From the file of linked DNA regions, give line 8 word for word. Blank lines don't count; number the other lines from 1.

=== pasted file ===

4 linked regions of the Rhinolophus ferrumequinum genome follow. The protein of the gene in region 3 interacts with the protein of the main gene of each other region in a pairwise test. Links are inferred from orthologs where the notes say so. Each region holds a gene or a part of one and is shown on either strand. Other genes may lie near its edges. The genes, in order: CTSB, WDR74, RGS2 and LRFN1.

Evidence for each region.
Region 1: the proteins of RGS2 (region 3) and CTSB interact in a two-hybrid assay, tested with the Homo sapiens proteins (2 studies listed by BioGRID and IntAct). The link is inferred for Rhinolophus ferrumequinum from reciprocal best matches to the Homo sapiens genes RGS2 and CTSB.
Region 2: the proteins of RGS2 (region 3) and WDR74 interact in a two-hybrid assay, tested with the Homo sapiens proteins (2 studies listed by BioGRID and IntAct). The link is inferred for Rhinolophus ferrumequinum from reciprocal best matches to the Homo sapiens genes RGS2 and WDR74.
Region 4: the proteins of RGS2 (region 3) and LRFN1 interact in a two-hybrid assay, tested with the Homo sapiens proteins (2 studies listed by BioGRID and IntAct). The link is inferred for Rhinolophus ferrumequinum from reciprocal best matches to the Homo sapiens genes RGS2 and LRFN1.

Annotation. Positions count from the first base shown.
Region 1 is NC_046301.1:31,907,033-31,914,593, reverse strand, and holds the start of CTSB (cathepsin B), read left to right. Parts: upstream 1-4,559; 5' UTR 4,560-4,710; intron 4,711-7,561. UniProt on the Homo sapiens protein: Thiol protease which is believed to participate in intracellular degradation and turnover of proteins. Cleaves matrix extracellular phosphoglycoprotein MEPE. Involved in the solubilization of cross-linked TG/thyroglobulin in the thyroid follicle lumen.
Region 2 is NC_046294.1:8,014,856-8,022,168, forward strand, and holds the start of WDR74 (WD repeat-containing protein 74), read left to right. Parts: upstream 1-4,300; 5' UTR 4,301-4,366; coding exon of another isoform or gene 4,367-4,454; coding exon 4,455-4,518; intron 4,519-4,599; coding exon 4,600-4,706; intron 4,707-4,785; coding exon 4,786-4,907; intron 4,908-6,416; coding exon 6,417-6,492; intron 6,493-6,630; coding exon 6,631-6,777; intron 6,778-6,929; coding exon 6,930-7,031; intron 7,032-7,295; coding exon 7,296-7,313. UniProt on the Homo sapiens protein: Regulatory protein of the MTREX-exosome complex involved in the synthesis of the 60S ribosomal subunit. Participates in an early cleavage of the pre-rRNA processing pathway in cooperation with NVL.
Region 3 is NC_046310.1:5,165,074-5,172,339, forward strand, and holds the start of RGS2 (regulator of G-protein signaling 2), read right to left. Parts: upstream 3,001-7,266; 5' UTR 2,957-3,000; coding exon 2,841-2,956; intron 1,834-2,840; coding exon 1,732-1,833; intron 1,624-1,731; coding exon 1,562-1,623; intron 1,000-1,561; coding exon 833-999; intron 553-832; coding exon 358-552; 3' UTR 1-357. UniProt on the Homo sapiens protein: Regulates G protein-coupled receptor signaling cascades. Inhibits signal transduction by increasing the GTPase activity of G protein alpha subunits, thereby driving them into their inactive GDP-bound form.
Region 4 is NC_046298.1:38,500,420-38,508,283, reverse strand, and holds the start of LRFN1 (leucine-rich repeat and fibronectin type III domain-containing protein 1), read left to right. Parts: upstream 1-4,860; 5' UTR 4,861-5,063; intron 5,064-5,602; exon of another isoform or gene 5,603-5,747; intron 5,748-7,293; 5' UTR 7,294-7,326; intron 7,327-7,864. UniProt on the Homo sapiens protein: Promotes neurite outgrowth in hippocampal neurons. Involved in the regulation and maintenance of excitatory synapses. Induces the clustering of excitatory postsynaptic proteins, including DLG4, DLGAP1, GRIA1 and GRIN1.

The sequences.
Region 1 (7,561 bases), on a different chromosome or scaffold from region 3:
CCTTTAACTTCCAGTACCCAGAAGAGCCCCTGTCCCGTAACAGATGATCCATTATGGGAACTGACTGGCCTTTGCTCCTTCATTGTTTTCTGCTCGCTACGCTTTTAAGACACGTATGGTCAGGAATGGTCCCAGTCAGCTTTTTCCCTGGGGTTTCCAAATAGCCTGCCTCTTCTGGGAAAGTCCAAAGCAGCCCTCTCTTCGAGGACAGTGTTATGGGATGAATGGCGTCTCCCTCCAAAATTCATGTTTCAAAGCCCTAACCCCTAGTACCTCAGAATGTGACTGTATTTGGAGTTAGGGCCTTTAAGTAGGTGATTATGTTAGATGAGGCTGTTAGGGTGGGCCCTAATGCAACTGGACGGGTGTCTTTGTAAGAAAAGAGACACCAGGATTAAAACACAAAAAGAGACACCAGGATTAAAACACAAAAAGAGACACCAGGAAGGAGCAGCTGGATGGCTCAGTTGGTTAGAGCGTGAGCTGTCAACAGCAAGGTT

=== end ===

Region 2 is NC_046294.1:8,014,856-8,022,168, forward strand, and holds the start of WDR74 (WD repeat-containing protein 74), read left to right. Parts: upstream 1-4,300; 5' UTR 4,301-4,366; coding exon of another isoform or gene 4,367-4,454; coding exon 4,455-4,518; intron 4,519-4,599; coding exon 4,600-4,706; intron 4,707-4,785; coding exon 4,786-4,907; intron 4,908-6,416; coding exon 6,417-6,492; intron 6,493-6,630; coding exon 6,631-6,777; intron 6,778-6,929; coding exon 6,930-7,031; intron 7,032-7,295; coding exon 7,296-7,313. UniProt on the Homo sapiens protein: Regulatory protein of the MTREX-exosome complex involved in the synthesis of the 60S ribosomal subunit. Participates in an early cleavage of the pre-rRNA processing pathway in cooperation with NVL.